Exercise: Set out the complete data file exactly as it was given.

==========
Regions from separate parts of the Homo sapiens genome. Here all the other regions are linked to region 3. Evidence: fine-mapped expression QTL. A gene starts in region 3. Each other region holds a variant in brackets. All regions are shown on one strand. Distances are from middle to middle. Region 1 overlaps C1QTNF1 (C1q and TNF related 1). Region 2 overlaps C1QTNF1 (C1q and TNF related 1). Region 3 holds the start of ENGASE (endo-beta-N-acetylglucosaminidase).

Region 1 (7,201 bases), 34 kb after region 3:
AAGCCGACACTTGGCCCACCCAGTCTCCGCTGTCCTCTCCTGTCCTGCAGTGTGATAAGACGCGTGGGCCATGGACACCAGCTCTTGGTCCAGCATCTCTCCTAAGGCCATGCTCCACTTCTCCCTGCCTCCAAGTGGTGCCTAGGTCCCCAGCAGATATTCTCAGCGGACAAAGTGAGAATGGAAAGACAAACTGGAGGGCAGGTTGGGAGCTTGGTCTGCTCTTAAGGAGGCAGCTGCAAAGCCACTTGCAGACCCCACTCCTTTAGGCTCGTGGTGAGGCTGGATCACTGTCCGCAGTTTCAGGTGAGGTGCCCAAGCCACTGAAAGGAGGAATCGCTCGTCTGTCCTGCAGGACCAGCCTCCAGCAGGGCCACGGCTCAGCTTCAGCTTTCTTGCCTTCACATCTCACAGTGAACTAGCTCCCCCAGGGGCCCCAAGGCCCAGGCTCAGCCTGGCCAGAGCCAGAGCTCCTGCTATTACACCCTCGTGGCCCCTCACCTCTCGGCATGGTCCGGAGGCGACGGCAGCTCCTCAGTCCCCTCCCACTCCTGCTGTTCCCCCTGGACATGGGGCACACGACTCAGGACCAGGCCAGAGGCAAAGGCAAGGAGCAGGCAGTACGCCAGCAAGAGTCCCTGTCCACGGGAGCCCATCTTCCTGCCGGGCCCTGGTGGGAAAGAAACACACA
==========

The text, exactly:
Regions from separate parts of the Homo sapiens genome. Here all the other regions are linked to region 3. Evidence: fine-mapped expression QTL. A gene starts in region 3. Each other region holds a variant in brackets. All regions are shown on one strand. Distances are from middle to middle. Region 1 overlaps C1QTNF1 (C1q and TNF related 1). Region 2 overlaps C1QTNF1 (C1q and TNF related 1). Region 3 holds the start of ENGASE (endo-beta-N-acetylglucosaminidase).

Region 1 (7,201 bases), 34 kb after region 3:
AAGCCGACACTTGGCCCACCCAGTCTCCGCTGTCCTCTCCTGTCCTGCAGTGTGATAAGACGCGTGGGCCATGGACACCAGCTCTTGGTCCAGCATCTCTCCTAAGGCCATGCTCCACTTCTCCCTGCCTCCAAGTGGTGCCTAGGTCCCCAGCAGATATTCTCAGCGGACAAAGTGAGAATGGAAAGACAAACTGGAGGGCAGGTTGGGAGCTTGGTCTGCTCTTAAGGAGGCAGCTGCAAAGCCACTTGCAGACCCCACTCCTTTAGGCTCGTGGTGAGGCTGGATCACTGTCCGCAGTTTCAGGTGAGGTGCCCAAGCCACTGAAAGGAGGAATCGCTCGTCTGTCCTGCAGGACCAGCCTCCAGCAGGGCCACGGCTCAGCTTCAGCTTTCTTGCCTTCACATCTCACAGTGAACTAGCTCCCCCAGGGGCCCCAAGGCCCAGGCTCAGCCTGGCCAGAGCCAGAGCTCCTGCTATTACACCCTCGTGGCCCCTCACCTCTCGGCATGGTCCGGAGGCGACGGCAGCTCCTCAGTCCCCTCCCACTCCTGCTGTTCCCCCTGGACATGGGGCACACGACTCAGGACCAGGCCAGAGGCAAAGGCAAGGAGCAGGCAGTACGCCAGCAAGAGTCCCTGTCCACGGGAGCCCATCTTCCTGCCGGGCCCTGGTGGGAAAGAAACACACA